As Representative Peter King begins his hunt for Islamic radicals in our midst, including infiltrators of the US government and military, I hope that part of his inquiry focuses on those who really advocate Sharia law in the United States. I have a suggestion for a witness for that panel: Joseph Schmitz, the former inspector general of the Department of Defense. Schmitz was among a group of conservative activists and former senior CIA and military officials, led by Lt. Gen. William “Jerry” Boykin and Lt. Gen. Edward Soyster, who last September issued a report: “Shariah: The Threat to America.”
In the report, the authors argued,
So, why should Schmitz be called to testify on this? Because Schmitz himself has advocated for the United States to recognize Sharia law. After he left the DoD in late 2005, Schmitz went straight to employment with Blackwater, serving as the General Counsel for its parent company, The Prince Group. He coordinated Blackwater’s legal defense stemming from a series of lawsuits filed by Iraqi civilians, former employees and families of Blackwater employees killed in war zones in Iraq and Afghanistan.
One of these lawsuits was brought in 2005 by the widows of US servicemen killed in November 2004 in Afghanistan in the crash of Blackwater Flight 61. There was ample evidence the pilots were reckless, the flight had inadequate equipment and that they should not have flown. Bolstering the families’ case was the fact that the US Army Collateral Investigations Board found Blackwater at fault for the crash, determining after a lengthy investigation that the crew suffered from “degraded situational awareness” and “inattention and complacency,” as well as “poor judgment and willingness to take unacceptable risks.” The investigation also determined it was possible that the pilots were suffering from visual illusions and hypoxia, whose symptoms can include hallucinations, inattentiveness and decreased motor skills. Further, the Army said there was demonstrated evidence of “inadequate cross-checking and crew coordination.” The National Transportation Safety Board concluded that Blackwater’s pilots “were behaving unprofessionally and were deliberately flying the nonstandard route low through the valley for ‘fun.’ ”
In 2008, in attempting to have the case thrown out of federal court in Florida, Schmitz argued that because the crash occurred in Afghanistan, Sharia law should be applied. Conveniently, Sharia law does not hold a company responsible for the actions of employees performed within the course of their work. Schmitz and Blackwater’s other lawyers argued that the crash lawsuit “is governed by the law of Afghanistan,” declaring that “Afghan law is largely religion-based and evidences a strong concern for ensuring moral responsibility, and deterring violations of obligations within its borders.” To his credit, the judge in that case did not buy Schmitz’s Sharia law argument. (Needless to say, when Blackwater operatives gunned down seventeen innocent Iraqi civilians in Baghdad’s Nisour Square, Blackwater was not eager to have its men prosecuted under Iraqi law.)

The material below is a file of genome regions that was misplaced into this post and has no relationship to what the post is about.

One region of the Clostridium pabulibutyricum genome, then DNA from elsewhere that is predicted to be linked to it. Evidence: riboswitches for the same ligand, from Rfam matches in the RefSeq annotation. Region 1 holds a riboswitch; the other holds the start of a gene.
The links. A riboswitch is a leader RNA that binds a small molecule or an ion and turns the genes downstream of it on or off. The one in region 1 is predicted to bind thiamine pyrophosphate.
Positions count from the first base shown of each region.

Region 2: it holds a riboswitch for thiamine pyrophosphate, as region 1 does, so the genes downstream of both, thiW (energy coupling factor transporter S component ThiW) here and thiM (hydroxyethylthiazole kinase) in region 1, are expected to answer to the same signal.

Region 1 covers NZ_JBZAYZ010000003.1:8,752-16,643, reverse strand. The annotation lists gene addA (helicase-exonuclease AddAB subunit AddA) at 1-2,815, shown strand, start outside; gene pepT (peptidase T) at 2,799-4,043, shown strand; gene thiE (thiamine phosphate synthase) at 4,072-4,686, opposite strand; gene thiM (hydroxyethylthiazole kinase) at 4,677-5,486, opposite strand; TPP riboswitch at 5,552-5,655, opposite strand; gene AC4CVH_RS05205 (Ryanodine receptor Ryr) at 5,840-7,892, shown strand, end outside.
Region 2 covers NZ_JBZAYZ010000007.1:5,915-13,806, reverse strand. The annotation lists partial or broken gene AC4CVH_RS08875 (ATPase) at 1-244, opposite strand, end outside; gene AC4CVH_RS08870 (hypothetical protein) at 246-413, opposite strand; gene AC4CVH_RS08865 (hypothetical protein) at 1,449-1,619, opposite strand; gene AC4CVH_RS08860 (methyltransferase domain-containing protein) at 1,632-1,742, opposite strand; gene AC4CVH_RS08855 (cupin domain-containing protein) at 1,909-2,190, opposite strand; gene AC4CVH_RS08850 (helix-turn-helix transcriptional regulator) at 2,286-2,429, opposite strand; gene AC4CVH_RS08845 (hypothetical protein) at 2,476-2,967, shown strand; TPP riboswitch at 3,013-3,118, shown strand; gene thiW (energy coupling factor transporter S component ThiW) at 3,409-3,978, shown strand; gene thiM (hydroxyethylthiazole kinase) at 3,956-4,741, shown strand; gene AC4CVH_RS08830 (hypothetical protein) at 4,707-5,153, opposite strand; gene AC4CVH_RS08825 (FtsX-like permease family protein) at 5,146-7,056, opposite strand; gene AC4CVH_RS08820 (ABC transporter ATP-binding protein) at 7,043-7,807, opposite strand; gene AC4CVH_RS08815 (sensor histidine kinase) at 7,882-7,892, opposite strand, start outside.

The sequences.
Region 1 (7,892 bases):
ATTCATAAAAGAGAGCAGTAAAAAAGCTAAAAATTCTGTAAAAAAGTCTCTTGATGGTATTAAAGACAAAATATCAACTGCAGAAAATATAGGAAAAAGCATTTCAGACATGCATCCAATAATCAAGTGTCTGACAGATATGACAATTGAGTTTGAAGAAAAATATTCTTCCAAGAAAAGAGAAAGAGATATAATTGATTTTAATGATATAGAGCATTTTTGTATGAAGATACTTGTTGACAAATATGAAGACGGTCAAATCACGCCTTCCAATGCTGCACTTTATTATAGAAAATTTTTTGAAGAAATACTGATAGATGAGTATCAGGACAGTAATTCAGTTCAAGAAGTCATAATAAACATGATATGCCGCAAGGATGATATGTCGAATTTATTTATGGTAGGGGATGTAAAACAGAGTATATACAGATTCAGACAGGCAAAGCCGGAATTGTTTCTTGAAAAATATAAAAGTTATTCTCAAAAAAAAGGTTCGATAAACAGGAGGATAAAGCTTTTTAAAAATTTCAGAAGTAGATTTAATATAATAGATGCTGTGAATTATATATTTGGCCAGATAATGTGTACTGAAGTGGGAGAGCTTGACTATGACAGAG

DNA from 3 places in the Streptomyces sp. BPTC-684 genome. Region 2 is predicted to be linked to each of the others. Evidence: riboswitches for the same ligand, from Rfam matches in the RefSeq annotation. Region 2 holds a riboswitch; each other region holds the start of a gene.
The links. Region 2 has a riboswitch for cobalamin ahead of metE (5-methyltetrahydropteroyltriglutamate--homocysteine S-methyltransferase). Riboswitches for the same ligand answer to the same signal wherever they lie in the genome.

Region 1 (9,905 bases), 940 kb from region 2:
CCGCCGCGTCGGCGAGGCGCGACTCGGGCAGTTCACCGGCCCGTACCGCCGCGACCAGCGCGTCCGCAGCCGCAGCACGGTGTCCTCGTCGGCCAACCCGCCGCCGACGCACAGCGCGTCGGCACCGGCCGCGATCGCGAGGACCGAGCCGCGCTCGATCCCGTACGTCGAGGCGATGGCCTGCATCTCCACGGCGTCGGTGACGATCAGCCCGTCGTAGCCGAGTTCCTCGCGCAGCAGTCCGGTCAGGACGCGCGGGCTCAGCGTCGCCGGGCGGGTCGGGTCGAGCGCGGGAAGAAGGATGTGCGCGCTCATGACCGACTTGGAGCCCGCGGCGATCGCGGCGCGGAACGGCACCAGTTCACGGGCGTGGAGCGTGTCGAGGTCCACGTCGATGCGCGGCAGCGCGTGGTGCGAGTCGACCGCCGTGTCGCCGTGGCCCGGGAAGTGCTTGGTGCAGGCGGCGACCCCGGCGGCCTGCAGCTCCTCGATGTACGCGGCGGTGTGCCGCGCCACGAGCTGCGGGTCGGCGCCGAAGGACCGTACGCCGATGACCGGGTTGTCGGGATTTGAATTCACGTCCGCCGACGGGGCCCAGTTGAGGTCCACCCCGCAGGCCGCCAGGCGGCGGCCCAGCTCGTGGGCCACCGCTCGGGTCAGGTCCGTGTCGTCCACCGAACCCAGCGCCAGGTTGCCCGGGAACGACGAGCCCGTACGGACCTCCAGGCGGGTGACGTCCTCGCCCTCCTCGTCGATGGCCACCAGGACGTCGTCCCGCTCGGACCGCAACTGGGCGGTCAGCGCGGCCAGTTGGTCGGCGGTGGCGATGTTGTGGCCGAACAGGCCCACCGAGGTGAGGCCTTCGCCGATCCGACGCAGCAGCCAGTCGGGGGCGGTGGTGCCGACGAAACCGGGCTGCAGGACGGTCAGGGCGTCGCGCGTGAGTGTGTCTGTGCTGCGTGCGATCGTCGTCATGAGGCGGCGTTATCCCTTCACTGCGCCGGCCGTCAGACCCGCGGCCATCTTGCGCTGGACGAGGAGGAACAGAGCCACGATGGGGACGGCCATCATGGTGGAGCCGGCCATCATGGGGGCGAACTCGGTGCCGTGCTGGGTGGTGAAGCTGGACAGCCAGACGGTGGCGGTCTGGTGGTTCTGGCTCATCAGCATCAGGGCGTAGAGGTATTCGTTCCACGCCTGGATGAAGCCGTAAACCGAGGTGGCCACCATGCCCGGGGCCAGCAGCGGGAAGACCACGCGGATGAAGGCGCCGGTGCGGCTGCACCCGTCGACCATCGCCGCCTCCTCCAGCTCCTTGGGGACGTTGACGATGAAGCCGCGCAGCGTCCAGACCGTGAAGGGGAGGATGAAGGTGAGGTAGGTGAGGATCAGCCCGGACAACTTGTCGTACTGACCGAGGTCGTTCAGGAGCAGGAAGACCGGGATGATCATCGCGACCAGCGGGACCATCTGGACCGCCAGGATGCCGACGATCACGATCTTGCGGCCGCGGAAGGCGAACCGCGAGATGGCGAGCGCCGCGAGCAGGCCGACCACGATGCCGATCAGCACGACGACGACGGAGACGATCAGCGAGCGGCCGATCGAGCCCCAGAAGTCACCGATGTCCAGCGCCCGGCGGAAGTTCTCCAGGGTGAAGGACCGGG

While there is a sea of craziness about President Obama and Sharia law promoted by right-wing charlatans, Peter King could actually do this country a service by investigating those who actually seem to see a place for Sharia law in America—in defending corporate misconduct that leads to the deaths of US servicemen in war zones. Schmitz is a man who managed to infiltrate the Pentagon, serve as its inspector general and ascend to the highest ranks within Washington’s most sensitive security contractor, and who has continued to win lucrative contracts overseeing Afghan contracting oversight, including a $95,000 contract to work with the special inspector general for Afghanistan reconstruction last year. (What makes the story all the more rich is that Schmitz is a member of the Sovereign Military Order of the Knights of Malta.)
I hope Peter King focuses his laser sights on this potential threat in our midst before it’s too late.